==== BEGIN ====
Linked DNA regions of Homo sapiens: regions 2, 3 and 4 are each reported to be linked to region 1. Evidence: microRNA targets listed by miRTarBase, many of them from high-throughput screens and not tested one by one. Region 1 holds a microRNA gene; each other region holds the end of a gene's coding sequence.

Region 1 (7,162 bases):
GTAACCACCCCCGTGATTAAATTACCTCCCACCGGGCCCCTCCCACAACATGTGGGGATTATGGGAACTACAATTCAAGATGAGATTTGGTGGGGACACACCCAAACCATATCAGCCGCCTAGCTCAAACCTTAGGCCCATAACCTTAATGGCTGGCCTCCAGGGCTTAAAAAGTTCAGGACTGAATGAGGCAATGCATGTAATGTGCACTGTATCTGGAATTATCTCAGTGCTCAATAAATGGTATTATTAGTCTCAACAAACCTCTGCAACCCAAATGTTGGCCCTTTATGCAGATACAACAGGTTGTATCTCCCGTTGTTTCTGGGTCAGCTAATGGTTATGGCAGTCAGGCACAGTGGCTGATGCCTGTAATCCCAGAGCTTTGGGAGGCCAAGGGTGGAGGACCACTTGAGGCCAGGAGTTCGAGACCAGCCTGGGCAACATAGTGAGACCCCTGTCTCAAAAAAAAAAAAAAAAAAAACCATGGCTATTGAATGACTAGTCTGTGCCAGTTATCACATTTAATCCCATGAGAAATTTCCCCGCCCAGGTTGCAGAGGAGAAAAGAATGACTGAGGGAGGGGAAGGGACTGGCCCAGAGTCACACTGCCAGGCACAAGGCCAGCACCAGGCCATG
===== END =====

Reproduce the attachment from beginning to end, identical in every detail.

Linked DNA regions of Homo sapiens: regions 2, 3 and 4 are each reported to be linked to region 1. Evidence: microRNA targets listed by miRTarBase, many of them from high-throughput screens and not tested one by one. Region 1 holds a microRNA gene; each other region holds the end of a gene's coding sequence.

Region 1 (7,162 bases):
GTAACCACCCCCGTGATTAAATTACCTCCCACCGGGCCCCTCCCACAACATGTGGGGATTATGGGAACTACAATTCAAGATGAGATTTGGTGGGGACACACCCAAACCATATCAGCCGCCTAGCTCAAACCTTAGGCCCATAACCTTAATGGCTGGCCTCCAGGGCTTAAAAAGTTCAGGACTGAATGAGGCAATGCATGTAATGTGCACTGTATCTGGAATTATCTCAGTGCTCAATAAATGGTATTATTAGTCTCAACAAACCTCTGCAACCCAAATGTTGGCCCTTTATGCAGATACAACAGGTTGTATCTCCCGTTGTTTCTGGGTCAGCTAATGGTTATGGCAGTCAGGCACAGTGGCTGATGCCTGTAATCCCAGAGCTTTGGGAGGCCAAGGGTGGAGGACCACTTGAGGCCAGGAGTTCGAGACCAGCCTGGGCAACATAGTGAGACCCCTGTCTCAAAAAAAAAAAAAAAAAAAACCATGGCTATTGAATGACTAGTCTGTGCCAGTTATCACATTTAATCCCATGAGAAATTTCCCCGCCCAGGTTGCAGAGGAGAAAAGAATGACTGAGGGAGGGGAAGGGACTGGCCCAGAGTCACACTGCCAGGCACAAGGCCAGCACCAGGCCATG